Jewish World Review Sept. 27, 2002 / 21 Tishrei, 5763
http://www.NewsAndOpinion.com | Forty years ago this month, a lone black man named James Meredith faced off against an angry mob of thousands of white segregationists on the campus of the University of Mississippi. After a violent clash that left two people dead, 48 American soldiers injured, and 30 U.S. Marshals with gunshot wounds, a dignified Meredith sat in the registrar's office with stunned college officials and signed the forms that led to the historic integration of a fiercely resistant Ole Miss.
The incident, dubbed the Battle of Oxford, is mostly ignored in public school history texts. But as author and documentarian William Doyle describes it, the showdown was "the biggest domestic military crisis of the twentieth century" and a pivotal moment in the civil rights movement. Doyle's gripping and meticulously researched book, An American Insurrection: The Battle of Oxford, Mississippi, 1962, recounts Meredith's brave stand against Mississippi's Democrat governor Ross Barnett, the state police, the Ku Klux Klan, students and bloodthirsty rabble-rousers who took up guns, clubs, bricks, and bottles in their bid to prevent fellow American citizen from getting a college education. On Meredith's first day of class, the stinging smell of tear gas filled the air. Some 30,000 federal troops had been sent to quell the uprising against Meredith's presence. "I was more frightened at Mississippi than I was at Pearl Harbor or any other time during the war," one U.S. Marshal told Doyle.
Meredith himself never showed fear. He walked past blood-stained hallways, endured hate-filled taunts from his fellow students, and sat down unflappably for his first lecture: "The Beginnings of English Colonization." On August 18, 1963, at a graduation ceremony with 16 federal marshals monitoring the crowd, Meredith received a bachelor of arts degree in political science.
Three years later, while on a one-man march from Memphis to Jackson to promote voting rights, a sniper opened fire on Meredith with an automatic 16-guage shotgun. He sustained wounds to his head, back, shoulders, and legs; at least 80 pellets remain lodged in his body.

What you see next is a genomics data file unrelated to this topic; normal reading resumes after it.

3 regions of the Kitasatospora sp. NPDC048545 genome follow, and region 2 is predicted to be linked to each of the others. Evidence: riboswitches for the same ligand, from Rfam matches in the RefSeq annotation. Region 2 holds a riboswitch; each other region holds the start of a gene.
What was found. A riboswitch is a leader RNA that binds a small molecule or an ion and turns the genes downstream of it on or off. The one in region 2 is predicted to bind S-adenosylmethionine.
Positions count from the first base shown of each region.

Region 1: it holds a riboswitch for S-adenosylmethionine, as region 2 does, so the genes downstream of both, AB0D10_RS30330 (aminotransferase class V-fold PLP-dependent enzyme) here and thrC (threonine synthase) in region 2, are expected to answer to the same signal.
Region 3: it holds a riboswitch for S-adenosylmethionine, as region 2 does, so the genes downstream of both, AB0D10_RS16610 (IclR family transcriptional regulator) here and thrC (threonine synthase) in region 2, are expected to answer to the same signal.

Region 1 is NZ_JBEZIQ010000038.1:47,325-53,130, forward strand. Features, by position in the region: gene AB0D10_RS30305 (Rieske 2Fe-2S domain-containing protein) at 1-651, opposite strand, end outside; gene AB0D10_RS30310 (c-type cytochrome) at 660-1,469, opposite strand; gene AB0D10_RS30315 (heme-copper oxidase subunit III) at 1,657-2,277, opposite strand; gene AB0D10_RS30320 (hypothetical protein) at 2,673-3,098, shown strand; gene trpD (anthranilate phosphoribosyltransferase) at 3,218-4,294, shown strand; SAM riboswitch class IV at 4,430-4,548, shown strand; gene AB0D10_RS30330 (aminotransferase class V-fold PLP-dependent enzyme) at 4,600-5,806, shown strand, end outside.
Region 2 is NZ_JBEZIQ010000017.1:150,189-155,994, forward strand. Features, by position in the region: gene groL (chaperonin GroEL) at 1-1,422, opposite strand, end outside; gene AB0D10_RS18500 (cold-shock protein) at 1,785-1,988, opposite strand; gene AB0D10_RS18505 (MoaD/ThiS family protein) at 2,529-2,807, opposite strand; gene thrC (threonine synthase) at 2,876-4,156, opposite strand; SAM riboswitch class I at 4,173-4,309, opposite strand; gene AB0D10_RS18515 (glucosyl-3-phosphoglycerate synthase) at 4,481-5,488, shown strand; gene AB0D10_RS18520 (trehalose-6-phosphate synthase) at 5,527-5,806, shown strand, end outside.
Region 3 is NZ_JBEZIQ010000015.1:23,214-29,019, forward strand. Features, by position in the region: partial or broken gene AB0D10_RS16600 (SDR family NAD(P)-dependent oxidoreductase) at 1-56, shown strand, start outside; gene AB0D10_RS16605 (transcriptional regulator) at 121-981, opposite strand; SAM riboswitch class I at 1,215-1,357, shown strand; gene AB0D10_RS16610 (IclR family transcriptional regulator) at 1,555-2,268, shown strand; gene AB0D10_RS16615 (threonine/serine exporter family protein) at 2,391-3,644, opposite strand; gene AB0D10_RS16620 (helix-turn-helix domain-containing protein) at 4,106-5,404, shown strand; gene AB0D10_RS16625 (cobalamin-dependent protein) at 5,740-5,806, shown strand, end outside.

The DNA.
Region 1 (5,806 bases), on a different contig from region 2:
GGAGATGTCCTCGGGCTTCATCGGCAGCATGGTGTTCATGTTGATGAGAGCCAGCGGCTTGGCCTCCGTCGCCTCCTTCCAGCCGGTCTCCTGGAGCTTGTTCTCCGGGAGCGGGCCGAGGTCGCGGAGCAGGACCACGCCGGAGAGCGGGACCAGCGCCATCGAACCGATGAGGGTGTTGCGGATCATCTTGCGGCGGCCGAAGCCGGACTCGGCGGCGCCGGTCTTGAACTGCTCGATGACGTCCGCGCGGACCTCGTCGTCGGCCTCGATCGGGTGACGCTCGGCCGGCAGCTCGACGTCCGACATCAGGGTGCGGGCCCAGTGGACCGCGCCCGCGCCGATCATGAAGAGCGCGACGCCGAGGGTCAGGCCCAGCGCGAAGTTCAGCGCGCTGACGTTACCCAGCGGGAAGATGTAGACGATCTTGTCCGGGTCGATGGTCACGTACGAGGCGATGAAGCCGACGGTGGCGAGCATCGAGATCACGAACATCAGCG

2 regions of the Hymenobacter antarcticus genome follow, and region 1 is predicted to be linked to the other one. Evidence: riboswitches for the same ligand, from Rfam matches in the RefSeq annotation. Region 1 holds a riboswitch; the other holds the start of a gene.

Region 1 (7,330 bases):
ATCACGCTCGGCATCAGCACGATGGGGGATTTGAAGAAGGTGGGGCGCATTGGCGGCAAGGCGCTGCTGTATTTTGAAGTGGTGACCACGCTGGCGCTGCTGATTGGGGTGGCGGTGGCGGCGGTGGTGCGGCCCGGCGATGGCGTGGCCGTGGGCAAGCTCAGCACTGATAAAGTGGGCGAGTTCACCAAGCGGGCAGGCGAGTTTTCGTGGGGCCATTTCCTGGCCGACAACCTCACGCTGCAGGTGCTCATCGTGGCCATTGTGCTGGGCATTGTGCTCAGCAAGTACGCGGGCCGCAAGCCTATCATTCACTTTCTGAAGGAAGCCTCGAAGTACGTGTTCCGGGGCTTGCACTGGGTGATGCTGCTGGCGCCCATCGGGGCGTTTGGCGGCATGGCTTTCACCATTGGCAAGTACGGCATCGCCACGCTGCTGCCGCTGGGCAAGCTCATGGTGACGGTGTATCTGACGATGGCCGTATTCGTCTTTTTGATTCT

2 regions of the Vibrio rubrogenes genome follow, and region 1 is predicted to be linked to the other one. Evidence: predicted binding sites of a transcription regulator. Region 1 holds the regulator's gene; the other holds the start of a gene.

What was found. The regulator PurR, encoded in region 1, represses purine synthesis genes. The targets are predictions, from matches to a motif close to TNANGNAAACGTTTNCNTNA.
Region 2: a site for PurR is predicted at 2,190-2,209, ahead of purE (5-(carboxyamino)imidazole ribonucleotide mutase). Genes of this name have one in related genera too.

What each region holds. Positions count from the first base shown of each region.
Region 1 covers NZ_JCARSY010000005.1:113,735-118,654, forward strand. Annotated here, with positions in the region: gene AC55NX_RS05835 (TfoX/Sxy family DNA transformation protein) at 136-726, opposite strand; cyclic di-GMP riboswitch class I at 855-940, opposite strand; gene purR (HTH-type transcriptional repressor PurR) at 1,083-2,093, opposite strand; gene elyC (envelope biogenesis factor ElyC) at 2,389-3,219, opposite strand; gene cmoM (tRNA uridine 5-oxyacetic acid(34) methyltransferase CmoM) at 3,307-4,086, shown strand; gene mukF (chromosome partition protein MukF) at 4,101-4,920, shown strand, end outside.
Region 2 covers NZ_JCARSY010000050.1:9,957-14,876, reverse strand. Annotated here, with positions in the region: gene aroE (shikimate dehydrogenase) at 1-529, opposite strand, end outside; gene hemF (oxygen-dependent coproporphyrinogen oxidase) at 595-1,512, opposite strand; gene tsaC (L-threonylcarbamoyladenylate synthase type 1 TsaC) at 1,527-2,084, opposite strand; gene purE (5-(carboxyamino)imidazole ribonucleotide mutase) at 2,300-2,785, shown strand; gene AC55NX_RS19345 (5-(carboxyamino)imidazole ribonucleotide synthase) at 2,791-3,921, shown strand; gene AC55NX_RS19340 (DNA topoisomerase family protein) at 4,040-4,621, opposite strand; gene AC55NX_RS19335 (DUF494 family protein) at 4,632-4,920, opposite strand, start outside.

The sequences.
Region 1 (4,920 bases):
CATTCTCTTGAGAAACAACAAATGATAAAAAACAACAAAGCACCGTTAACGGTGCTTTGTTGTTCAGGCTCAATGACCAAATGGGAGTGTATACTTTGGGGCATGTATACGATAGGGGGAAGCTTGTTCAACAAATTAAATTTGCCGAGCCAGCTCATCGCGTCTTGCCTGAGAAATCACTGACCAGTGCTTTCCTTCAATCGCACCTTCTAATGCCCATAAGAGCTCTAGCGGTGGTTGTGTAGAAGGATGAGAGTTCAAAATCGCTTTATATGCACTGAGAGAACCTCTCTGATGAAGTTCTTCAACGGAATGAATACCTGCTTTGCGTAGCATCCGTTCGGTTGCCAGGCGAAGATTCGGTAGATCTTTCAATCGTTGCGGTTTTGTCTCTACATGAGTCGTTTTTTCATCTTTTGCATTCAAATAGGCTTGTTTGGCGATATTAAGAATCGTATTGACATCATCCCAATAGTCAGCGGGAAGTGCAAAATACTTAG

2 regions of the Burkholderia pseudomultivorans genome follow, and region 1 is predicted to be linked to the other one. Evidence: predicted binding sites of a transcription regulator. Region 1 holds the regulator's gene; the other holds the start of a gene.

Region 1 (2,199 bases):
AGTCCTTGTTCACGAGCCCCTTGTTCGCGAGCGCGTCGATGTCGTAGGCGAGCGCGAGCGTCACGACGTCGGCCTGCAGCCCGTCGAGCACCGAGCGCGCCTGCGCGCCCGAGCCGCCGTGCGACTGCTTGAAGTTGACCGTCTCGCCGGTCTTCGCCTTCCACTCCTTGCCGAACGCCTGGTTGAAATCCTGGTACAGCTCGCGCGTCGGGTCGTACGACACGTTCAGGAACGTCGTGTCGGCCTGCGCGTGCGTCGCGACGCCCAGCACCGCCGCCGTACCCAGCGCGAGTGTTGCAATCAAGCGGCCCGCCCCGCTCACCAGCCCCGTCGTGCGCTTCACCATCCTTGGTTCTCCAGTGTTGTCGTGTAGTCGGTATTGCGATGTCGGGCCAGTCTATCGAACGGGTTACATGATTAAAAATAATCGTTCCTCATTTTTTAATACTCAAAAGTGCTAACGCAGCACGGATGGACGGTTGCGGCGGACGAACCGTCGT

Later, he outraged many of his former colleagues by opposing government-imposed affirmative action, welfare, and busing and joining the staff of conservative Republican senator Jesse Helms.
Meredith, now 68 and a resident of Jackson, Miss., is a fascinating, renegade hero. Grandson of a slave and son of a property-owning farmer, he was among the first black soldiers to join the racially integrated U.S. armed forces. After serving in Japan, he enrolled at all-black Jackson State College against a backdrop of horrific lynchings across the Deep South. Meredith resolved to do what he could to break the reign of white supremacy: Confront the beast head on by enrolling at the segregated university that he had dreamed of attending since he was a little boy.
To the chagrin of those who romanticize the Kennedys and the Democrats as the unassailable and stalwart champions of civil rights, author Doyle reveals how brothers John and Bobby botched the handling of the crisis at Ole Miss. JFK preferred to wash his hands of the whole "God-damn mess" that the civil rights issue had become to his White House. RFK, then his brother's Attorney General, led negotiations with Gov. Barnett that collapsed at the last minute and led to what he later called the worst night of his life.
Doyle reports that the Kennedys, more concerned with public relations than sacred principles of equality, secretly ordered black soldiers pulled from the front lines of the battle and forcibly resegregated. Some 4,000 black troops were assigned to garbage details and kitchen patrol in order not to offend white rioters. It was a disgraceful maneuver, made all the more so, one black military policeman told Doyle, "when you consider what the hell we were sent down there for"-the integration of a racially discriminatory institution.
Based on more than 500 eyewitness interviews, hours of White House
tapes, and some 9,000 pages of files from the Federal Bureau of
Investigations, Doyle's American Resurrection is an invaluable retelling
of forgotten history-a passionate tribute to one man who walked the talk
of equality, and a shameful indictment of the cowards and villains who
stood in the way.
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